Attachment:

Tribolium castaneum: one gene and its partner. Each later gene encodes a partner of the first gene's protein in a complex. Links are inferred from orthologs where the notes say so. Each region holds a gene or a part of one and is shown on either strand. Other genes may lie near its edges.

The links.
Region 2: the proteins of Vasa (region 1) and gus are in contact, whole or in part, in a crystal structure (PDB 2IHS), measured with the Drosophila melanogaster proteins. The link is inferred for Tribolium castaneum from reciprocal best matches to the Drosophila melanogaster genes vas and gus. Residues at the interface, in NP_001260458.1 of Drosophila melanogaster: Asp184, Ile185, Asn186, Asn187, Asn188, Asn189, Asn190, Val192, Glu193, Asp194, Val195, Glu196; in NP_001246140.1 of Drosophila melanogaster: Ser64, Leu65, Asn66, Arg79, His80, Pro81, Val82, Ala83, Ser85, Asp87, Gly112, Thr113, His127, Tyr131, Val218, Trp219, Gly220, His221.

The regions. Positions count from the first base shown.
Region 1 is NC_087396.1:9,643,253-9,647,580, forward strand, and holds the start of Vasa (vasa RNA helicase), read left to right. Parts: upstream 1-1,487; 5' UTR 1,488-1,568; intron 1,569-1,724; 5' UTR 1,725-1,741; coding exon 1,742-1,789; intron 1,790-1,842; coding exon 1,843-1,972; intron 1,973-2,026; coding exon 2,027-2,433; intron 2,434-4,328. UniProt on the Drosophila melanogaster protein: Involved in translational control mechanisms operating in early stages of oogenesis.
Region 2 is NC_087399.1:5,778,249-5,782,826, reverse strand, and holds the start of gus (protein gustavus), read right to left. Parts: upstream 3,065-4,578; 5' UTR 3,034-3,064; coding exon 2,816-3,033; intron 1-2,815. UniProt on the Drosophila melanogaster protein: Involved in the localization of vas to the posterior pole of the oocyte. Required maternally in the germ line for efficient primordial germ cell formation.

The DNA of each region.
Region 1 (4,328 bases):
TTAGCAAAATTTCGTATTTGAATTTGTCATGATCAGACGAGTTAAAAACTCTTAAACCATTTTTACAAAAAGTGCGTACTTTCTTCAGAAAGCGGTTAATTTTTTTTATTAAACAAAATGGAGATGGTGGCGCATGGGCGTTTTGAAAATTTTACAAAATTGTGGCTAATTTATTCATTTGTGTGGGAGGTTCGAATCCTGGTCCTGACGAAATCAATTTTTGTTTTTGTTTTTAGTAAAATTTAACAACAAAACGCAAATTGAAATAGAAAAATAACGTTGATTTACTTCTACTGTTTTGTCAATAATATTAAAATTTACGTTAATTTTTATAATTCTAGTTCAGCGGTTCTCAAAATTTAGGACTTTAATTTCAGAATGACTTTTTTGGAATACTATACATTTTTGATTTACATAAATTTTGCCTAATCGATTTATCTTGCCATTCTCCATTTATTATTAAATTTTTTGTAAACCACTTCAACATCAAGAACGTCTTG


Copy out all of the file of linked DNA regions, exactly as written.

Tribolium castaneum: one gene and its partner. Each later gene encodes a partner of the first gene's protein in a complex. Links are inferred from orthologs where the notes say so. Each region holds a gene or a part of one and is shown on either strand. Other genes may lie near its edges.

The links.
Region 2: the proteins of Vasa (region 1) and gus are in contact, whole or in part, in a crystal structure (PDB 2IHS), measured with the Drosophila melanogaster proteins. The link is inferred for Tribolium castaneum from reciprocal best matches to the Drosophila melanogaster genes vas and gus. Residues at the interface, in NP_001260458.1 of Drosophila melanogaster: Asp184, Ile185, Asn186, Asn187, Asn188, Asn189, Asn190, Val192, Glu193, Asp194, Val195, Glu196; in NP_001246140.1 of Drosophila melanogaster: Ser64, Leu65, Asn66, Arg79, His80, Pro81, Val82, Ala83, Ser85, Asp87, Gly112, Thr113, His127, Tyr131, Val218, Trp219, Gly220, His221.

The regions. Positions count from the first base shown.
Region 1 is NC_087396.1:9,643,253-9,647,580, forward strand, and holds the start of Vasa (vasa RNA helicase), read left to right. Parts: upstream 1-1,487; 5' UTR 1,488-1,568; intron 1,569-1,724; 5' UTR 1,725-1,741; coding exon 1,742-1,789; intron 1,790-1,842; coding exon 1,843-1,972; intron 1,973-2,026; coding exon 2,027-2,433; intron 2,434-4,328. UniProt on the Drosophila melanogaster protein: Involved in translational control mechanisms operating in early stages of oogenesis.
Region 2 is NC_087399.1:5,778,249-5,782,826, reverse strand, and holds the start of gus (protein gustavus), read right to left. Parts: upstream 3,065-4,578; 5' UTR 3,034-3,064; coding exon 2,816-3,033; intron 1-2,815. UniProt on the Drosophila melanogaster protein: Involved in the localization of vas to the posterior pole of the oocyte. Required maternally in the germ line for efficient primordial germ cell formation.

The DNA of each region.
Region 1 (4,328 bases):
TTAGCAAAATTTCGTATTTGAATTTGTCATGATCAGACGAGTTAAAAACTCTTAAACCATTTTTACAAAAAGTGCGTACTTTCTTCAGAAAGCGGTTAATTTTTTTTATTAAACAAAATGGAGATGGTGGCGCATGGGCGTTTTGAAAATTTTACAAAATTGTGGCTAATTTATTCATTTGTGTGGGAGGTTCGAATCCTGGTCCTGACGAAATCAATTTTTGTTTTTGTTTTTAGTAAAATTTAACAACAAAACGCAAATTGAAATAGAAAAATAACGTTGATTTACTTCTACTGTTTTGTCAATAATATTAAAATTTACGTTAATTTTTATAATTCTAGTTCAGCGGTTCTCAAAATTTAGGACTTTAATTTCAGAATGACTTTTTTGGAATACTATACATTTTTGATTTACATAAATTTTGCCTAATCGATTTATCTTGCCATTCTCCATTTATTATTAAATTTTTTGTAAACCACTTCAACATCAAGAACGTCTTG